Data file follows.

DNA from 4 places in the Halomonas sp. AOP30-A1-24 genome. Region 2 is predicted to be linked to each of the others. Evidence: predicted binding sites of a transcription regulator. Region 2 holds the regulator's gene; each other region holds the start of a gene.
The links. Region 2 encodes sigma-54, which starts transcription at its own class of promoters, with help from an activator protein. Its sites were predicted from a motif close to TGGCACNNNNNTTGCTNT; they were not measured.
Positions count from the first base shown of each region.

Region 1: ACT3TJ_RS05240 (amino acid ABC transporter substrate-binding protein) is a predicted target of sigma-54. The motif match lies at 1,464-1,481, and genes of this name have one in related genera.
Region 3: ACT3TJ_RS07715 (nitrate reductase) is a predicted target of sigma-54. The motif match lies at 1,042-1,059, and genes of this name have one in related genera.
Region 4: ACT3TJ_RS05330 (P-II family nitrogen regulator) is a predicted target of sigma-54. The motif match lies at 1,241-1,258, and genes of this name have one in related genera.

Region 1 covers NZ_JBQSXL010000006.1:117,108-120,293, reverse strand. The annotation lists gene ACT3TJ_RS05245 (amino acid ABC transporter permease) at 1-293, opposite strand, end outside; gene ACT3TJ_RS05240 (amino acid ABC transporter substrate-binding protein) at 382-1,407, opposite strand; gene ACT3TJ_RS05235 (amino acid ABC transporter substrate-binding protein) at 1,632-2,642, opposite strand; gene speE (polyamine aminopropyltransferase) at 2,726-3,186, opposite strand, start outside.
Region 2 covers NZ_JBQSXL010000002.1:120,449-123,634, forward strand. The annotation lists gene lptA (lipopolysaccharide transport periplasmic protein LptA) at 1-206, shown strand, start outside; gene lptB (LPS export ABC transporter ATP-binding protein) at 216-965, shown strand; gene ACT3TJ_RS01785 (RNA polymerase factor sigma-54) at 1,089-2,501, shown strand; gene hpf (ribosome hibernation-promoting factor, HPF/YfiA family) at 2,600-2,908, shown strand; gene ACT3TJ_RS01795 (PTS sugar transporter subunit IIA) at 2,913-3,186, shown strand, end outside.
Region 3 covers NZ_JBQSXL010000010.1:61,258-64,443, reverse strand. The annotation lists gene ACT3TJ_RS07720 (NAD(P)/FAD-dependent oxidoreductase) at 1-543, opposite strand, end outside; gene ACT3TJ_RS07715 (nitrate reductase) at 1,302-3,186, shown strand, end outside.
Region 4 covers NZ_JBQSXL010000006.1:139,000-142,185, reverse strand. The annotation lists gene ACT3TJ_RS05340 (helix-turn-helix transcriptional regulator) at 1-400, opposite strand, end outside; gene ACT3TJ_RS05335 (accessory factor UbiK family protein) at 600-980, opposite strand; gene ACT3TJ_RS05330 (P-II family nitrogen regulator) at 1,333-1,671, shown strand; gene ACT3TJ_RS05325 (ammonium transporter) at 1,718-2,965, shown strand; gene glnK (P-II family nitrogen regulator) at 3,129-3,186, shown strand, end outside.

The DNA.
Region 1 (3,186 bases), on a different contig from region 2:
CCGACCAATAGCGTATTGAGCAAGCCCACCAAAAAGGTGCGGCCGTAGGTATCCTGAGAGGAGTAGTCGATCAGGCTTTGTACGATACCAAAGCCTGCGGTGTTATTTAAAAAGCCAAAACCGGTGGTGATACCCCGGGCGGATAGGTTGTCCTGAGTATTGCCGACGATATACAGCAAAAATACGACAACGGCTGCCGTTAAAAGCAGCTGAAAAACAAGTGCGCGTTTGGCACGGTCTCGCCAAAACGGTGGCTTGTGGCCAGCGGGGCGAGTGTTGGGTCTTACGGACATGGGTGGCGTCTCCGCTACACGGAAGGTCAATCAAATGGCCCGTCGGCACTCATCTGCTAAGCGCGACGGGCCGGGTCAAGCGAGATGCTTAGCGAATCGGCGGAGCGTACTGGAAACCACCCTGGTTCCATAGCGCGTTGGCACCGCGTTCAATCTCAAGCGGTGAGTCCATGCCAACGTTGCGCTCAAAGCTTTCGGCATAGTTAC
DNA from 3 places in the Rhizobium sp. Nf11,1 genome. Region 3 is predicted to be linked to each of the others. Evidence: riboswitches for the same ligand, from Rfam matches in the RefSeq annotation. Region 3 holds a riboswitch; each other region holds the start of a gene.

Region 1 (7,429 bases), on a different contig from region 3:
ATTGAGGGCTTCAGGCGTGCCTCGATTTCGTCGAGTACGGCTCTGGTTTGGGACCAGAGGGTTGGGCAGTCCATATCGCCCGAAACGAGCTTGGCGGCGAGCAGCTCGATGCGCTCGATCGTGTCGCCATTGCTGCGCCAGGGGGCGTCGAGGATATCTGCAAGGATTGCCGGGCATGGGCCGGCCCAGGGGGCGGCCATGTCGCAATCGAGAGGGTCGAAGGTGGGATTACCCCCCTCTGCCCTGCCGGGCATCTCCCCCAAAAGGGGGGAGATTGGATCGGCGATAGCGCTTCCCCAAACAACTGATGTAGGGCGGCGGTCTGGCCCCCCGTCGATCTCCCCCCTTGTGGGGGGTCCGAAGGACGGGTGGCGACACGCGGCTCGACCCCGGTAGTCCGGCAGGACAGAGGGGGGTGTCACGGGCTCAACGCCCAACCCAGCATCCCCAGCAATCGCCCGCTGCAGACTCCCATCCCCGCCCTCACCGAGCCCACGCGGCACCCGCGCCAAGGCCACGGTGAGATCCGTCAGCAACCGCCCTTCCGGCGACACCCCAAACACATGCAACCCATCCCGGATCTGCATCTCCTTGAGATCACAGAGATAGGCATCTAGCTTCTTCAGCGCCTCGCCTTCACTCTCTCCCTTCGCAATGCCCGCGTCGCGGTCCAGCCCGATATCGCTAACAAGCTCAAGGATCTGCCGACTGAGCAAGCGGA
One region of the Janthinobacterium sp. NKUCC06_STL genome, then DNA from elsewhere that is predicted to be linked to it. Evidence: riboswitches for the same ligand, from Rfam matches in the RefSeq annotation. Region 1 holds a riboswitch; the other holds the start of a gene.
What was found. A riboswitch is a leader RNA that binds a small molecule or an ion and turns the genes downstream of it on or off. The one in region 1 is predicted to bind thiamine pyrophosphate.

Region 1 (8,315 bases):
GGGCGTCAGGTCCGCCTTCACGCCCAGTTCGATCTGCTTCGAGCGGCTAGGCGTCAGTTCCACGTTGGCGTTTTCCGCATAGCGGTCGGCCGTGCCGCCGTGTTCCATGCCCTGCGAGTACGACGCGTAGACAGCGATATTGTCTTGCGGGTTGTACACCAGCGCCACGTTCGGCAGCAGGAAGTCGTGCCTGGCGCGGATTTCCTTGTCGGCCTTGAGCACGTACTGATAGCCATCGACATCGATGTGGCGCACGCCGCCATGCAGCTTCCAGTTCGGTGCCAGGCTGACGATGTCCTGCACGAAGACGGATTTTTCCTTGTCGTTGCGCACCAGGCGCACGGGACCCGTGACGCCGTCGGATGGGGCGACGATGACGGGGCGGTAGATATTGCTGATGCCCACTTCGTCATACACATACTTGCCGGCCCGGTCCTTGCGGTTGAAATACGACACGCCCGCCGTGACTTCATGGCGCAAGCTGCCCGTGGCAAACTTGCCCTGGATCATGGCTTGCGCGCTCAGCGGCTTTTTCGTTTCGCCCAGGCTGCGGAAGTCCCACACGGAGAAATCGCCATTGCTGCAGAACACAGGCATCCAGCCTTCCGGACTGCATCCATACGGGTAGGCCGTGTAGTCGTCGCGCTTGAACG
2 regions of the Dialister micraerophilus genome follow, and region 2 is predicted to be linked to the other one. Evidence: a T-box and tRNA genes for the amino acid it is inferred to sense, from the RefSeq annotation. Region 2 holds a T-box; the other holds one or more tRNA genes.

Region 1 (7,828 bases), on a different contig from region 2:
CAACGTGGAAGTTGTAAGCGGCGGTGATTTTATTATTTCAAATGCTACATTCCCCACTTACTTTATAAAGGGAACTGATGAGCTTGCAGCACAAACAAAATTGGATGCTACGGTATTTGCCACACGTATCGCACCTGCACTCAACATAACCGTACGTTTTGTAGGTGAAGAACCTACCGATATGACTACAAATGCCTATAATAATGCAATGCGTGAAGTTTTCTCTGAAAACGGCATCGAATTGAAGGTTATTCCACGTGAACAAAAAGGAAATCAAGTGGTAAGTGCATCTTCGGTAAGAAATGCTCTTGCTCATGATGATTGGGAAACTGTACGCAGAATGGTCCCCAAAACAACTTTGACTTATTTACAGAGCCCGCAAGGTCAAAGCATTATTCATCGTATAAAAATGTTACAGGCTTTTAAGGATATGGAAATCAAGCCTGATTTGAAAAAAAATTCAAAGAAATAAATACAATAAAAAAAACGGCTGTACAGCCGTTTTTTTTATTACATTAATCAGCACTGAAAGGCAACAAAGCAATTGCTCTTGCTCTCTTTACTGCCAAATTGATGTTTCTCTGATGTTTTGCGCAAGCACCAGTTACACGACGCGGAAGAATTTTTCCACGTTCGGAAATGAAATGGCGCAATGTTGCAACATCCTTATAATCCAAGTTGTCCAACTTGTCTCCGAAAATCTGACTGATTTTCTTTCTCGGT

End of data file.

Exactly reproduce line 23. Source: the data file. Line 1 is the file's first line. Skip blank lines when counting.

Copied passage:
CAACGTGGAAGTTGTAAGCGGCGGTGATTTTATTATTTCAAATGCTACATTCCCCACTTACTTTATAAAGGGAACTGATGAGCTTGCAGCACAAACAAAATTGGATGCTACGGTATTTGCCACACGTATCGCACCTGCACTCAACATAACCGTACGTTTTGTAGGTGAAGAACCTACCGATATGACTACAAATGCCTATAATAATGCAATGCGTGAAGTTTTCTCTGAAAACGGCATCGAATTGAAGGTTATTCCACGTGAACAAAAAGGAAATCAAGTGGTAAGTGCATCTTCGGTAAGAAATGCTCTTGCTCATGATGATTGGGAAACTGTACGCAGAATGGTCCCCAAAACAACTTTGACTTATTTACAGAGCCCGCAAGGTCAAAGCATTATTCATCGTATAAAAATGTTACAGGCTTTTAAGGATATGGAAATCAAGCCTGATTTGAAAAAAAATTCAAAGAAATAAATACAATAAAAAAAACGGCTGTACAGCCGTTTTTTTTATTACATTAATCAGCACTGAAAGGCAACAAAGCAATTGCTCTTGCTCTCTTTACTGCCAAATTGATGTTTCTCTGATGTTTTGCGCAAGCACCAGTTACACGACGCGGAAGAATTTTTCCACGTTCGGAAATGAAATGGCGCAATGTTGCAACATCCTTATAATCCAAGTTGTCCAACTTGTCTCCGAAAATCTGACTGATTTTCTTTCTCGGT